Catalog

Search our Catalog

Labor Day

This legal holiday is celebrated in the United States on the first Monday of every September. The first Labor Day celebration dates back to a parade in New York on Tuesday, September 5, 1882. More than half the states were celebrating Labor Day by 1893, but it wasn't made a national holiday until June 28, 1894, when President Grover Cleveland signed it into law.

Books

Reference

Historical encyclopedia of American labor by edited by Robert Weir and James P. Hanlan

Labor conflict in the United States: an encyclopedia by edited by Ronald L. Filippelli — editorial assistant, Carol Reilly

US Labor History

Bread--and roses: the struggle of American labor, 1865- 1915 by Milton Meltzer — illustrated with contemporary prints & photographs — Using diaries, newspaper reports and other source material, the author shows the industrialization of America and the workers' struggle for higher working standards.

Child labor: an American history by Hugh D. Hindman — This book considers the issue of child labor as a social and economic problem in America from an historical perspective — as it was found in major American industries and occupations, including coal mines, cotton textile mills and sweatshops, in the early 1900s.

Death in the Haymarket: a story of Chicago, the first labor movement, and the bombing that divided guilded age America by James Green — On May 4, 1886, a bomb exploded at a Chicago labor rally, wounding dozens of policemen, seven of whom eventually died. Coming in the midst of the largest national strike Americans had ever seen, the bombing created mass hysteria and led to a sensational trial. This history recounts the rise of the first great labor movement , and brings to life the epic 20-year battle for the eight-hour workday.

From the folks who brought you the weekend: a short, illustrated history of labor in the United States by Priscilla Murolo and A.B. Chitty; illustrations by Joe Sacco — This book examines labor in America beginning with the arrival of Columbus in 1492 and ending with the election of George Walker Bush.

Killing for coal: America's deadliest labor war by Thomas G. Andrews — An original perspective on the Ludlow Massacre and the Great Coalfield War, beginning in 1914 in Ludlow, Colorado when striking members of the United Mine Workers clashed with mine guard employed by the Rockefeller family and the state militia.

Labor's story in the United States by Philip Yale Nicholson — A fascinating look at the landscape of labor from the earliest colonial times to the present. Nicholson considers American labor history from the perspective of institutions and people: the rise of unions; the struggles over slavery, wages and child labor; and public and private responses to union organizing.

The man who never died: the life, times, and legacy of Joe Hill, American labor icon by William M. Adler — The definitive biography of Joe Hill, legendary American songwriter and labor hero.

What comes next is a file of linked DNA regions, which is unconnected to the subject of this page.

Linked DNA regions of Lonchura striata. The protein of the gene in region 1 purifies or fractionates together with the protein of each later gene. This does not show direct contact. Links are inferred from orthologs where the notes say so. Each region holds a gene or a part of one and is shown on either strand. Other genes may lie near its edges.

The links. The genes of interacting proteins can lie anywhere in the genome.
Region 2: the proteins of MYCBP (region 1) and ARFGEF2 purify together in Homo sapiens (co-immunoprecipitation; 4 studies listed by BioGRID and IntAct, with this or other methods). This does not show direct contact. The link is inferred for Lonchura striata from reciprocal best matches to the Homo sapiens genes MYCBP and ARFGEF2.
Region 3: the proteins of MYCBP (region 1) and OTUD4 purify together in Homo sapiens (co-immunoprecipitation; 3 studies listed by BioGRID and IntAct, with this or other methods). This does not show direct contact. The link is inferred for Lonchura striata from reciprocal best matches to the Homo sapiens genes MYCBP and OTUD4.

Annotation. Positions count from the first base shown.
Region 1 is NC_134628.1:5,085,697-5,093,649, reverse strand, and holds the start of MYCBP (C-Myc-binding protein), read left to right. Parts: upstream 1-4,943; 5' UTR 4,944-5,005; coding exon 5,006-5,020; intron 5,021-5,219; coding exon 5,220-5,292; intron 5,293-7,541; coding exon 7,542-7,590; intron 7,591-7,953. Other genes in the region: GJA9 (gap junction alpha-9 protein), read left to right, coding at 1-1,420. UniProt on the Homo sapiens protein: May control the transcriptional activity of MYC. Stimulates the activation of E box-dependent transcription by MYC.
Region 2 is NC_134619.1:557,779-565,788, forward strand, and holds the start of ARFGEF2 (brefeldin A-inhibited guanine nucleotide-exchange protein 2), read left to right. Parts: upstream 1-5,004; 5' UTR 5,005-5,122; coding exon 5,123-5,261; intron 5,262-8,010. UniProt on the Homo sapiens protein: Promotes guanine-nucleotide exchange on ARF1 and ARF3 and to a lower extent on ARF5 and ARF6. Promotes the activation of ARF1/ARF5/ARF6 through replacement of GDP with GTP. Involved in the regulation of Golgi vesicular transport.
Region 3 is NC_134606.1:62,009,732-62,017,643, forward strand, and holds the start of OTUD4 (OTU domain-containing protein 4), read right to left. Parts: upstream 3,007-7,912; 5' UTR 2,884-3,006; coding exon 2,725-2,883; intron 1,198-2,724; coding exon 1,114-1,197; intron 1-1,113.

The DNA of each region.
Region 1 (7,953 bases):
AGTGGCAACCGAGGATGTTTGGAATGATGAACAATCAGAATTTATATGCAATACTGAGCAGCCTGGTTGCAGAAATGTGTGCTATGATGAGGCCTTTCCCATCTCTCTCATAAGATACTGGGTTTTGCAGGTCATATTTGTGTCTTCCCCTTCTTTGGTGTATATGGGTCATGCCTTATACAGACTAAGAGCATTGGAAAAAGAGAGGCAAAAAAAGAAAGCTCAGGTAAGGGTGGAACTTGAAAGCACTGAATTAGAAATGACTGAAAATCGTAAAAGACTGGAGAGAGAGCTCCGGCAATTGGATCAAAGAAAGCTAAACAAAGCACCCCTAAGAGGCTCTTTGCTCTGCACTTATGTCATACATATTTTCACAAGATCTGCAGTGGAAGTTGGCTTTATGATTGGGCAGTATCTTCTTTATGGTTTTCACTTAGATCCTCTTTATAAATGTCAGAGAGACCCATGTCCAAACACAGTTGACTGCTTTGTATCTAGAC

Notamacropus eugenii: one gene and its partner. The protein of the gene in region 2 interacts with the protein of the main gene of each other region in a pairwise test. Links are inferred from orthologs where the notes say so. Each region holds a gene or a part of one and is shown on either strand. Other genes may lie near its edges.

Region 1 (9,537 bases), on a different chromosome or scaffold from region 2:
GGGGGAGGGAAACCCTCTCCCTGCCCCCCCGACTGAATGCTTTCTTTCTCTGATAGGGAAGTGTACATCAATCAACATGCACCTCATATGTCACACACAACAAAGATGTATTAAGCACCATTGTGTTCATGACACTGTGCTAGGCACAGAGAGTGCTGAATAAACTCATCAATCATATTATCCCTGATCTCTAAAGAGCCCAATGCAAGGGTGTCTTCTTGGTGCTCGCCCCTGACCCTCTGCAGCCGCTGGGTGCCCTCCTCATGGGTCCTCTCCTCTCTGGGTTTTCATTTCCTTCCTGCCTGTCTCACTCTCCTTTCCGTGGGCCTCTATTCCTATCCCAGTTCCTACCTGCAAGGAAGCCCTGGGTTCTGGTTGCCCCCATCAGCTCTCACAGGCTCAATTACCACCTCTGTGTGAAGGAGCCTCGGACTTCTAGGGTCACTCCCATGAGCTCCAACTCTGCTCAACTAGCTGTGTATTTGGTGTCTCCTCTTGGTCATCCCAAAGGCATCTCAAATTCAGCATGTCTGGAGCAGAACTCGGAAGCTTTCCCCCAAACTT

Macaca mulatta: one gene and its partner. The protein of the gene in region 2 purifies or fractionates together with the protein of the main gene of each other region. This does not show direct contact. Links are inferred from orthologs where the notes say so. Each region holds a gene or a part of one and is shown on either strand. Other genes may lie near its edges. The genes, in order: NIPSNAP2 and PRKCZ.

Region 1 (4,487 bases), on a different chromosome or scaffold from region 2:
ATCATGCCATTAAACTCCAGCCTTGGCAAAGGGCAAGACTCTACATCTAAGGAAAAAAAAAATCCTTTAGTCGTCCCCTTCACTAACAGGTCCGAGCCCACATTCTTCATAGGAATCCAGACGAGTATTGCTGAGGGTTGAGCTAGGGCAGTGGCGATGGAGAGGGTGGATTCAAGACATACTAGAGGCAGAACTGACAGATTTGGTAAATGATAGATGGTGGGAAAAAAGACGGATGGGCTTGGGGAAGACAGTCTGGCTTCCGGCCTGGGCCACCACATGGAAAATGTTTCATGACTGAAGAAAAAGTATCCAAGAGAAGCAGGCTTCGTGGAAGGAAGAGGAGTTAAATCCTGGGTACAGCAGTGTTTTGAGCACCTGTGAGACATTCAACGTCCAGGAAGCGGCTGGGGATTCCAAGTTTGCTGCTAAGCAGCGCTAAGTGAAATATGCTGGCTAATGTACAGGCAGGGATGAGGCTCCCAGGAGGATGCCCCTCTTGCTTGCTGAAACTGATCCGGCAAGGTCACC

The most dangerous man in Detroit: Walter Reuther and the fate of American labor by Nelson Lichtenstein — This biography of the man — whom auto executive, and later GOP politician, George Romney called "the most dangerous man in Detroit" — is also a history of the United Auto Workers union, which Walter Reuther helped build and led for two decades, as well as a history of the American labor movement.

Mother Jones: the most dangerous woman in America by Elliott J. Gorn — A thorough study of the life of an unconventional American woman, Mary Harris "Mother" Jones, one of the most influential labor organizers in American history.

Putting the world together: my father Walter Reuther: the liberal warrior by Elisabeth Reuther Dickmeyer — A biography of the UAW leader by his daughter.

She was one of us: Eleanor Roosevelt and the American worker by Brigid O'Farrell — The story of Eleanor Roosevelt's relationship with the American labor movement during the first half of the twentieth century, her activities on behalf of workers, her beliefs and values, and work with friends such as Rose Schneiderman of the Women's Trade Union League and the garment unions and United Automobile Workers president Walter Reuther.

State of the Union: a century of American labor by Nelson Lichtenstein — From the steel foundry to the burger-grill, from Woodrow Wilson to John Sweeney, from Homestead to Pittston, the author weaves together a compelling matrix of ideas, stories, strikes, laws and people in a streamlined narrative of work and labor in the 20th century.

There is power in a union: the epic story of labor in America by Philip Dray — From an award-winning historian, a stirring and timely narrative history of American labor from the dawn of the industrial age to the present day. From the textile mills of Lowell, Massachusetts, the first real factories in America, to the triumph of unions in the twentieth century and their waning influence today, the contest between labor and capital for their share of American bounty has shaped our national experience.

Triangle: the fire that changed America by David Von Drehle — On March 25, 1911, a fire broke out in the Triangle Shirtwaist factory in New York's Greenwich Village. Within minutes it spread to consume the building's upper three stories. Firemen who arrived at the scene were unable to rescue those trapped inside: their ladders simply weren't tall enough. People on the street watched in horror as desperate workers jumped to their deaths. The final toll was 146 people — 123 of them women — and was the worst workplace disaster in New York City history.

Labor in Michigan

Whose Detroit?: politics, labor, and race in a modern American city by Heather Ann Thompson — The author traces Detroit's fragmented civic, labor and racial politics from the 1930s through the 1980s.

Working Detroit: the making of a union town by Steve Babson — A pictorial history of the growth of industry and the labor movement in Detroit.

DVDs

Documentaries